A rugged, whitewater river flowing northward through deep canyons, the New River is among the oldest rivers on the continent. New River Gorge National River in West Virginia encompasses over 70,000 acres of land along the New River, is rich in cultural and natural history, and offers an abundance of scenic and recreational opportunities.
Big Southern Butte is one of two domes rising from a sea of basalt near the center of the eastern Snake River Plain in Idaho. The butte is one of the largest volcanic domes in the world, but at 300,000 years old it is also one of the youngest. Hikers who trek to the 7,550-foot high summit are rewarded with spectacular panoramic views. Photo by Devin Englestead, BLM Upper Snake Wildlife Biologist.
First light at Bosque del Apache National Wildlife Refuge in New Mexico. Established in November 22, 1939, the refuge has provided a critical stopover and wintering spot for thousands of sandhill cranes, geese and other waterfowl for 75 years. Bosque del Apache's sandhill crane population has multiplied from 18 birds in the 1840s to more than 20,000 birds today. Photo by Kim Hang Dessoliers (www.sharetheexperience.org).
Secretary Salazar Visits Yuma Desalting Plant, Praises Progress of Year-Long Pilot Program
Office of the Secretary
YUMA, AZ – During a visit to the Yuma Desalting Plant today, Secretary of the Interior Ken Salazar said he is encouraged by progress made on the year-long pilot run of the facility to collect performance and cost data as the plant desalts irrigation drainage water. Secretary Salazar made the remarks after concluding a brief inspection of the Bureau of Reclamation facility earlier this afternoon.
“The plant is clearly operating better than expected – with water production ahead of schedule and operating costs coming in under budget,” Secretary Salazar said today. “The combined impacts of drought, population growth and climate change on water in the Southwest have increased the stress on the Colorado River. This pilot run would not have been possible without agreements with key water districts as well as with our neighbors in Mexico. It is the type of collaborative partnership we will need to stretch our available supplies so we can meet our water needs both now and into the future.”
Federal officials and water agencies in the three Lower Colorado River Basin states of Arizona, California and Nevada began the year-long pilot run of the facility on May 3rd of this year to collect performance and cost data as the plant desalts (reclaims) irrigation drainage water. Desalted water from the plant is delivered to the Republic of Mexico as part of an international treaty to provide 1.5 million acre-feet annually of water – allowing more Colorado River water to remain in Lake Mead. The Lower Colorado River Basin is experiencing an unprecedented drought and Lake Mead is the largest reservoir in that basin.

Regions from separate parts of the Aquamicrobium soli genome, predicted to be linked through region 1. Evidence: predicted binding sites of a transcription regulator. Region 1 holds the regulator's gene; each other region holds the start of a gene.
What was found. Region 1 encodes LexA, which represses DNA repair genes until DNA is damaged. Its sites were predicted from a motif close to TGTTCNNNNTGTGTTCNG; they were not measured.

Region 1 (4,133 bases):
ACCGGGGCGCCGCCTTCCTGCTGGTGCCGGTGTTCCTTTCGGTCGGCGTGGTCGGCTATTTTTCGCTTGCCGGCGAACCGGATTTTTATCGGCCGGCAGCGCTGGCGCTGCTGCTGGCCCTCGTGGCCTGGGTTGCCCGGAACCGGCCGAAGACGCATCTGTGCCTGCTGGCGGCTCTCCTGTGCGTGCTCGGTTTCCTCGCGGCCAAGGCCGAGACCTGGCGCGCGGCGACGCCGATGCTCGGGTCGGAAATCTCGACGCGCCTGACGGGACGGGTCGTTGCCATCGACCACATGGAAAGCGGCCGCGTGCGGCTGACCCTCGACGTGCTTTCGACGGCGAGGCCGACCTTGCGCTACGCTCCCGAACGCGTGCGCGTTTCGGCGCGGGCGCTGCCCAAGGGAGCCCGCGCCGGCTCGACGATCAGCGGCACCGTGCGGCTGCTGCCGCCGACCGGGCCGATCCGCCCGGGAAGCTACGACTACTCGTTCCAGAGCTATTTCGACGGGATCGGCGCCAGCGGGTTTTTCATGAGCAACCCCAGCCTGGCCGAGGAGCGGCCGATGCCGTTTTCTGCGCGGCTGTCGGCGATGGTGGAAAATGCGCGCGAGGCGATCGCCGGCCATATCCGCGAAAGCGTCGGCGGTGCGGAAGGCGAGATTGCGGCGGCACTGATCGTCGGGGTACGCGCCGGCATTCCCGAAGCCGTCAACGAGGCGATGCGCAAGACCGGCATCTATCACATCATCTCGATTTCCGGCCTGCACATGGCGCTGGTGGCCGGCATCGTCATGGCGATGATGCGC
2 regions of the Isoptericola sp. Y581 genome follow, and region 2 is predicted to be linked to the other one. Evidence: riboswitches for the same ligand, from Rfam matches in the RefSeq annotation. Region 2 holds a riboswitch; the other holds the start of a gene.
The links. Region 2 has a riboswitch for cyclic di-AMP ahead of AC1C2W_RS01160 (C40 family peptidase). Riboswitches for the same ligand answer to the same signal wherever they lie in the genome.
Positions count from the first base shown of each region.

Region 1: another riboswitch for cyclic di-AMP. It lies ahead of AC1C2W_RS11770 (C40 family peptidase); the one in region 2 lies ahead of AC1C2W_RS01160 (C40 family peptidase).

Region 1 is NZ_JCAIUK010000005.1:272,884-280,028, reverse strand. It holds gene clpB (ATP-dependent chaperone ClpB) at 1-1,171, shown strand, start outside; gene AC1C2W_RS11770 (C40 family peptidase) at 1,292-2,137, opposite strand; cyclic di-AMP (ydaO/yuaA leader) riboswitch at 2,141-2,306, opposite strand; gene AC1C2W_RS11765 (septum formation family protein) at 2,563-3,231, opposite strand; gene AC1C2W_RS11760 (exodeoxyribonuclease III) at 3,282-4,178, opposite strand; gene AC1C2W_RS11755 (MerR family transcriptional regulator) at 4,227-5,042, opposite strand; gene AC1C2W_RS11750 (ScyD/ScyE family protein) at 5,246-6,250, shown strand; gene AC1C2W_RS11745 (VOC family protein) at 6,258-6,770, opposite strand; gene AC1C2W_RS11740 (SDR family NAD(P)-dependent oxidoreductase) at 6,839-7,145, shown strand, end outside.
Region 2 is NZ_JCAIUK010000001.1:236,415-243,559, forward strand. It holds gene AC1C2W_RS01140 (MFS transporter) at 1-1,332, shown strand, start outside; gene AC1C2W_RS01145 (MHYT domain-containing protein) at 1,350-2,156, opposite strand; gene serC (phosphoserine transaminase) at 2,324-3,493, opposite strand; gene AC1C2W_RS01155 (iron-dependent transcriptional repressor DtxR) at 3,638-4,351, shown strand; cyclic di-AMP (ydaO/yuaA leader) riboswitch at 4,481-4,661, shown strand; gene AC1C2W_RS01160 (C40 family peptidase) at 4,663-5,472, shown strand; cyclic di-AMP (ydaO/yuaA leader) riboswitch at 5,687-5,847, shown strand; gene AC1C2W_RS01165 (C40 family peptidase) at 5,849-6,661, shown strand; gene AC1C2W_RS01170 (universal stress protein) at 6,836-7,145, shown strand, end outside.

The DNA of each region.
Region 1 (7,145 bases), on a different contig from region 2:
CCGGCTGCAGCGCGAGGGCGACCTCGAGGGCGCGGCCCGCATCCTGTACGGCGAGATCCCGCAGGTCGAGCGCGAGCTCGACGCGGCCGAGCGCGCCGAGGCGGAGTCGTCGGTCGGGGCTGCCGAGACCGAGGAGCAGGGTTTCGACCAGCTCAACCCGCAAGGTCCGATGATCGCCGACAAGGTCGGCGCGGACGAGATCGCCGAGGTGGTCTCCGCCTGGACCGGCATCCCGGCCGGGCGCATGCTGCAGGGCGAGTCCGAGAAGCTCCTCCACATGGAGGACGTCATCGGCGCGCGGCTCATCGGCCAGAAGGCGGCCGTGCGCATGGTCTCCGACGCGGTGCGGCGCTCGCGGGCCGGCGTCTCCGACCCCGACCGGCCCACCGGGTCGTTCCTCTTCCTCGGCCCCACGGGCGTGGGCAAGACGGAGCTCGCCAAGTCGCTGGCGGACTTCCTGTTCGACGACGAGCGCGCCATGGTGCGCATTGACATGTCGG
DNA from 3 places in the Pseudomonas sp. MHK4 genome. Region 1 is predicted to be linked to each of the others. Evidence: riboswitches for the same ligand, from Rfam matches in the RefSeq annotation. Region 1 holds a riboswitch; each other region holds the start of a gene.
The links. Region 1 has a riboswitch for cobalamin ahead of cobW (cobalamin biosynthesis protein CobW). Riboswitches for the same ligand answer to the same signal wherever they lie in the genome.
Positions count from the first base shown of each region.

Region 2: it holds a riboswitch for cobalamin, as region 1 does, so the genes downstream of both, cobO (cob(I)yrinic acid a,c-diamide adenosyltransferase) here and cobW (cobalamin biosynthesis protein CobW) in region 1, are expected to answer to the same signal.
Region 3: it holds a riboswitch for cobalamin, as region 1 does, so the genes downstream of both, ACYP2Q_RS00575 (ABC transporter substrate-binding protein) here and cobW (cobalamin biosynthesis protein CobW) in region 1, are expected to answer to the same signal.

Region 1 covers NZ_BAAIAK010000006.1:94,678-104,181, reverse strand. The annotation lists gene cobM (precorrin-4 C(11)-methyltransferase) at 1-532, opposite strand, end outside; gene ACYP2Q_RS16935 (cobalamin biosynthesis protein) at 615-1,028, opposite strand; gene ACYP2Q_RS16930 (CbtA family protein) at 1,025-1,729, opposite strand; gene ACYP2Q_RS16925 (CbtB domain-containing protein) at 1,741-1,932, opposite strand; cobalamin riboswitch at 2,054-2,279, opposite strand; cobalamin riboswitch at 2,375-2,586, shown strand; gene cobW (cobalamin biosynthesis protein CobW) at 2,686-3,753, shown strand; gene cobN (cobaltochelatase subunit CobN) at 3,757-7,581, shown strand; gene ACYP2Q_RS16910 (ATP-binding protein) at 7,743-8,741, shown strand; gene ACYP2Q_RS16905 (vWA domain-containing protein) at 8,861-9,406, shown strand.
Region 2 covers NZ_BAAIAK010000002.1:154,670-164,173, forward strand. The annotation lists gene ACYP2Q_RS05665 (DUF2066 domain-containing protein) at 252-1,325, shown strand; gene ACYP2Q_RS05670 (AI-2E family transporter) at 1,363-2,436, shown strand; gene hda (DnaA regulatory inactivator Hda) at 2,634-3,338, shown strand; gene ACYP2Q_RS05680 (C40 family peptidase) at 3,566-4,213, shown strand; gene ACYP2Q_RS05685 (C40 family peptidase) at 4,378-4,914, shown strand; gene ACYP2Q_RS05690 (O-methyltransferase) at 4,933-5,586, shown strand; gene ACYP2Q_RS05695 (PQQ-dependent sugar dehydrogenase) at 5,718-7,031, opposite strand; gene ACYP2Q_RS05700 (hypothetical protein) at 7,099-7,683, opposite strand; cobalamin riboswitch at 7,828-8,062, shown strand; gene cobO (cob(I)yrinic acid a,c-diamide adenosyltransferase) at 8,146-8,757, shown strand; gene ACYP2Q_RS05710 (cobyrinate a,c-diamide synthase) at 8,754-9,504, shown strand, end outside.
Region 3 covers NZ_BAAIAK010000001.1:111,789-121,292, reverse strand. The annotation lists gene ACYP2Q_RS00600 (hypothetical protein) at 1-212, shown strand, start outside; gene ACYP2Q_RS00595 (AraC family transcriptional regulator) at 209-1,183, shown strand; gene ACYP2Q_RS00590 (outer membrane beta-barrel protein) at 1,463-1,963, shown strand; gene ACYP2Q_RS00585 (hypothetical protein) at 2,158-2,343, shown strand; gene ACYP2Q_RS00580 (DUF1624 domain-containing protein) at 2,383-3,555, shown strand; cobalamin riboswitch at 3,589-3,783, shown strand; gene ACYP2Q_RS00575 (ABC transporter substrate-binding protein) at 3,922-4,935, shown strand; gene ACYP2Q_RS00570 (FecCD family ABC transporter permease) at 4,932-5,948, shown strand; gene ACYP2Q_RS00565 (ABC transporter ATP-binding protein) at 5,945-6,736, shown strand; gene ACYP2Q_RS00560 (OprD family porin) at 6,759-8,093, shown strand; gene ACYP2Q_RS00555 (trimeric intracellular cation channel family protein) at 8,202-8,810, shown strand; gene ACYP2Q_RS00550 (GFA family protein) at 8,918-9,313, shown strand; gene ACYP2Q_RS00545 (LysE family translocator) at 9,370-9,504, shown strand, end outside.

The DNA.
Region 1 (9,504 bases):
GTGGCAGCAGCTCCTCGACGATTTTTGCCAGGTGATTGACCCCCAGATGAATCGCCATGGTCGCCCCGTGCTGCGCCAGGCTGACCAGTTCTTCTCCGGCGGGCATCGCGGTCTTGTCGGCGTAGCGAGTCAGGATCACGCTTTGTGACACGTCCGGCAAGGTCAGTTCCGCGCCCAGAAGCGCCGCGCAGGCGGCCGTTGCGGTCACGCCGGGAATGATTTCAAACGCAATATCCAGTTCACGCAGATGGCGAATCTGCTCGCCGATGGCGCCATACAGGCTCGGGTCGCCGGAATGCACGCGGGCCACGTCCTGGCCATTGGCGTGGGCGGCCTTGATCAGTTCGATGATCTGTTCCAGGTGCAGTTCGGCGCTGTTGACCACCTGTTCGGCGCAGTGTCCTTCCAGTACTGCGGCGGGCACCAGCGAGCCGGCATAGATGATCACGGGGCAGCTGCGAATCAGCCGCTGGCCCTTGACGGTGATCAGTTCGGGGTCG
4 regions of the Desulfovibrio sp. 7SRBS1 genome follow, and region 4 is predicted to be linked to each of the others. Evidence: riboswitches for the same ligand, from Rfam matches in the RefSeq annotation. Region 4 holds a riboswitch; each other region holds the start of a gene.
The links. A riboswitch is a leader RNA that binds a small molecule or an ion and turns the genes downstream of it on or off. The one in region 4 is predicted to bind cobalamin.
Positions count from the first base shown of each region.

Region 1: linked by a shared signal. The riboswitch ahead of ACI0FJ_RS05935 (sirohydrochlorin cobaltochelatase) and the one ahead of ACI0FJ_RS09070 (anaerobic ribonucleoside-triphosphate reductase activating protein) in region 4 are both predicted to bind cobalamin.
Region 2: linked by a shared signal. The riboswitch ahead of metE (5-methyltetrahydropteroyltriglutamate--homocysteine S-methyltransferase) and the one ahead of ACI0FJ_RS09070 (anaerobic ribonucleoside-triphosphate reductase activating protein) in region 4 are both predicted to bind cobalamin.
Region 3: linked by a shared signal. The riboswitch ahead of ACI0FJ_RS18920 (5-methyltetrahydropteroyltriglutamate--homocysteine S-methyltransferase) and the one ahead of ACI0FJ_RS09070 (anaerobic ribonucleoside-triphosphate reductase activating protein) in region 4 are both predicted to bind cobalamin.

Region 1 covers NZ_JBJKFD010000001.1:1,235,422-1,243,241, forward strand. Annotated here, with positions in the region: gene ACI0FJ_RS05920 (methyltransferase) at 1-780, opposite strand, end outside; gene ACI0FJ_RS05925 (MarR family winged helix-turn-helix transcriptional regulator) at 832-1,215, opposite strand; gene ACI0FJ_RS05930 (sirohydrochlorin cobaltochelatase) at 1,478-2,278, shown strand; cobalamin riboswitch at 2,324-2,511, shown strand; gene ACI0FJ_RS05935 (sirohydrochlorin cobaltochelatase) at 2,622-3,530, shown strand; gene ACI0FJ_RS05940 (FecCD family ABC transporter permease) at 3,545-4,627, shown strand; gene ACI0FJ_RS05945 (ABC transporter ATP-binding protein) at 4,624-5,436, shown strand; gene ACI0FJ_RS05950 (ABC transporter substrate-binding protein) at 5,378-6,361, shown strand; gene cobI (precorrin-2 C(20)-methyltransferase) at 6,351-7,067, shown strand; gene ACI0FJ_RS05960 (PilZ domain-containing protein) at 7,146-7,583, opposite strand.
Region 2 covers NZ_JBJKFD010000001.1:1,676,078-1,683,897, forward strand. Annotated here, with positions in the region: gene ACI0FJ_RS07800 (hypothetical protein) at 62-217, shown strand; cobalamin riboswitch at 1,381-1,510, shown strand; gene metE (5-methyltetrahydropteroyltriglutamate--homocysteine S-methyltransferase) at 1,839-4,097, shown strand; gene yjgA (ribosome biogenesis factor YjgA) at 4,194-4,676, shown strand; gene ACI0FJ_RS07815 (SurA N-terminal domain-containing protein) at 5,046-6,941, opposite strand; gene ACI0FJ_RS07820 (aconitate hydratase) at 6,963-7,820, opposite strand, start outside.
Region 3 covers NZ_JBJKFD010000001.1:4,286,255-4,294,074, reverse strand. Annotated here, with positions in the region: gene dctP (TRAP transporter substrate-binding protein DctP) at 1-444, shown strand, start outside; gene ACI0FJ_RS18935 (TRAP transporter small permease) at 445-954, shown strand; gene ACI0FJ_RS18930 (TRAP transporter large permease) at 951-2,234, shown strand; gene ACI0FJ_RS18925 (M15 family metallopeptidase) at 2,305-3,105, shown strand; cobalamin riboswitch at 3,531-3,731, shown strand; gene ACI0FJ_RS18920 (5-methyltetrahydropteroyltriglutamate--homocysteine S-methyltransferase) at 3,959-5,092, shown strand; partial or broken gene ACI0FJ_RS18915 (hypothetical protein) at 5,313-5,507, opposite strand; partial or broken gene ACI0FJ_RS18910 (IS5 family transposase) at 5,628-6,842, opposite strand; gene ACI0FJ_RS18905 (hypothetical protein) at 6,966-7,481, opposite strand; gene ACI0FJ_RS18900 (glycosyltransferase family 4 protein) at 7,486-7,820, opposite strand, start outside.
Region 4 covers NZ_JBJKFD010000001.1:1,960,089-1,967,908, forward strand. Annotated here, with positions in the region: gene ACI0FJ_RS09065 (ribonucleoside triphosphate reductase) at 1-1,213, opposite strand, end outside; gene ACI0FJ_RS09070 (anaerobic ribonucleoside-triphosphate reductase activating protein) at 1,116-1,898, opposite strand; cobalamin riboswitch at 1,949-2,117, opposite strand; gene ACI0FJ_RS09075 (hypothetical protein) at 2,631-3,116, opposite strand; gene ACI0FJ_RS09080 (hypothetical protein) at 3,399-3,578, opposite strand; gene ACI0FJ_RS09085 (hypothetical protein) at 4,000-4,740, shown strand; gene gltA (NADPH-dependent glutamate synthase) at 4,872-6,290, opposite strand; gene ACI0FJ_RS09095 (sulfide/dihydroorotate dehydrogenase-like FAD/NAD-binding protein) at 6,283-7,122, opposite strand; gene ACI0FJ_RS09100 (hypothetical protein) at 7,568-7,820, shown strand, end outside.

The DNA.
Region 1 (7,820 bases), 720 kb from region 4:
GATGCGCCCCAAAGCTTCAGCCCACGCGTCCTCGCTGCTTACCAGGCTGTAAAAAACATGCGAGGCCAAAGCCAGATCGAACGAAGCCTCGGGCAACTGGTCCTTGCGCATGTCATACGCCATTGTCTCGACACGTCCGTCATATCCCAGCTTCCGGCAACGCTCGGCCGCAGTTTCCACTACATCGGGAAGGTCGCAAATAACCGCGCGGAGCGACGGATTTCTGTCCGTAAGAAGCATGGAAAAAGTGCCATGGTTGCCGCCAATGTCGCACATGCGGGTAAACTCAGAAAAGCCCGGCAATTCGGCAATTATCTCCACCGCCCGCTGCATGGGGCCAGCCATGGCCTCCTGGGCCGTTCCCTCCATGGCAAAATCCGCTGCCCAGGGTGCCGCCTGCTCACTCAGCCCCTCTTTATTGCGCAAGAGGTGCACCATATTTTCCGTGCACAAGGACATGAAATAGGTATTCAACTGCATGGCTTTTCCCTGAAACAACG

The Central Arizona Water Conservation District, Southern Nevada Water Authority and the Metropolitan Water District of Southern California have agreed to provide $14 million of the estimated $23.2 million cost of the pilot run. The Department of the Interior's Bureau of Reclamation shares the remainder of the cost.
Through September 30, 2010, the plant had desalted 14,344 acre-feet of water (one acre-foot equals about 326,000 gallons). Over the course of the run, the plant is expected to reclaim a total of about 29,000 acre-feet of irrigation drainage water. Reclaimed water is released into the Colorado River, and delivered by treaty to Mexico, allowing 29,000 acre-feet of water – enough to serve 116,000 people for one year – to remain in Lake Mead.
“As the Southwest continues to grapple with unprecedented water-resource challenges, this project represents a path to sustainability through collaboration,” added Secretary Salazar. “As we dedicate ourselves to efforts like this, we ensure our water resource choices are based on sound information and cooperative resource management.”
“As of today, the operation of the Yuma Desalting Plant has remained 100-percent on-line without accident and with no substantial equipment malfunctions, processing delays or concerns,” Reclamation Commissioner Mike Connor said today. “Based on these outstanding results from the first six-months of operations, we anticipate a fully successful pilot run.”
Construction of the plant was essentially completed in 1992. Since then it has been maintained but only briefly operated in 1993 and 2007. When the plant is not operating, irrigation drainage water – too salty to discharge into the Colorado River – flows into the Cienega de Santa Clara, a wetlands in Mexico. Before the pilot run started, an international agreement was reached that provides additional water to the wetlands during the run. As a result, the success of the pilot also marks the successful implementation of the international agreement.